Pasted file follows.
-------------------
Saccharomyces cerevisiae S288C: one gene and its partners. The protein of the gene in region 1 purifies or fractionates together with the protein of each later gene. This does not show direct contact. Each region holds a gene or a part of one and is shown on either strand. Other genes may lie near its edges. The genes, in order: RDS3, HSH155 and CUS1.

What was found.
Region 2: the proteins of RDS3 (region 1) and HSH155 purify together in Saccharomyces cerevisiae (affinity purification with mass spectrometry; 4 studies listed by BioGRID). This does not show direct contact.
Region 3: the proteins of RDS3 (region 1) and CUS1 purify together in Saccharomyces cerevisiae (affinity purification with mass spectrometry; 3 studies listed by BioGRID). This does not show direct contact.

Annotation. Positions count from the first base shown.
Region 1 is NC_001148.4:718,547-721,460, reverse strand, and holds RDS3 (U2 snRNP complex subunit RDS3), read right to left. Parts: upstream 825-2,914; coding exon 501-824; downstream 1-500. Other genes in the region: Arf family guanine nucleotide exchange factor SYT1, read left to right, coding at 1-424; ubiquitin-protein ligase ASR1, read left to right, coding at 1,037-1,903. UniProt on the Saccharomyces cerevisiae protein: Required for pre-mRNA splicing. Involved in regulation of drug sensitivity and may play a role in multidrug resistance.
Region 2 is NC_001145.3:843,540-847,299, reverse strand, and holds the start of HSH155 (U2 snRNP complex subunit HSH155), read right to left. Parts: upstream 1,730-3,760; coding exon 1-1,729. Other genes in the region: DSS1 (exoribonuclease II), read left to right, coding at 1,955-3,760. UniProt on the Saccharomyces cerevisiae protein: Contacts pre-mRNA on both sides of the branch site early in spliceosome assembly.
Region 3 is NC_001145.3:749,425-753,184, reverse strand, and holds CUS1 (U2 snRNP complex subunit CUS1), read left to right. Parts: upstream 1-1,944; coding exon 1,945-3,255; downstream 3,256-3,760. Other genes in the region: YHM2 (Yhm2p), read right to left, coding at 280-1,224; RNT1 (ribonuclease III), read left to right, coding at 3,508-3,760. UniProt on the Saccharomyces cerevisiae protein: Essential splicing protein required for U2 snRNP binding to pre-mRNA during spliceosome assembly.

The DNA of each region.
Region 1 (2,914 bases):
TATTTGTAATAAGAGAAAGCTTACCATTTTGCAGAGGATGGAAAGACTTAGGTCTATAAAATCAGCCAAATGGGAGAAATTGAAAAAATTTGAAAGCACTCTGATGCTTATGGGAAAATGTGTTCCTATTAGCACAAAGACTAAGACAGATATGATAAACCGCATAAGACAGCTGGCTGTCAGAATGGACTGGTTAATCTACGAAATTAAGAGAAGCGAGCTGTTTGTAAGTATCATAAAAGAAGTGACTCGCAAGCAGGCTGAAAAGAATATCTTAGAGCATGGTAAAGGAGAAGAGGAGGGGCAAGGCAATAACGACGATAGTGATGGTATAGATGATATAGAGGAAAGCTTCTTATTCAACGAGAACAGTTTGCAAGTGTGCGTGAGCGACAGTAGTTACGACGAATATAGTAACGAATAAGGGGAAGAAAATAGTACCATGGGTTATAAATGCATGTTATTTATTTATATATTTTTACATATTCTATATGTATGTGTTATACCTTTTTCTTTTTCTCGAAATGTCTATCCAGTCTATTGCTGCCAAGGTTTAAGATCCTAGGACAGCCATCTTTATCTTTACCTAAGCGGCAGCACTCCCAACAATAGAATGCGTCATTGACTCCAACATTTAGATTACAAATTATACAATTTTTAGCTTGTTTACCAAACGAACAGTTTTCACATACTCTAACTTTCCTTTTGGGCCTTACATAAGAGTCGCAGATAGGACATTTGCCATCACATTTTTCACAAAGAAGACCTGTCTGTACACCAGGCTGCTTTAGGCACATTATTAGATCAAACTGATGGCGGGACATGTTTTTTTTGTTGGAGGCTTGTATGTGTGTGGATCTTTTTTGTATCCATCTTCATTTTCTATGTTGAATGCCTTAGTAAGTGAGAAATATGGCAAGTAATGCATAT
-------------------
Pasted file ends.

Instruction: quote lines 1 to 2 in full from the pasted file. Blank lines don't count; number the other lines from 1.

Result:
Saccharomyces cerevisiae S288C: one gene and its partners. The protein of the gene in region 1 purifies or fractionates together with the protein of each later gene. This does not show direct contact. Each region holds a gene or a part of one and is shown on either strand. Other genes may lie near its edges. The genes, in order: RDS3, HSH155 and CUS1.

What was found.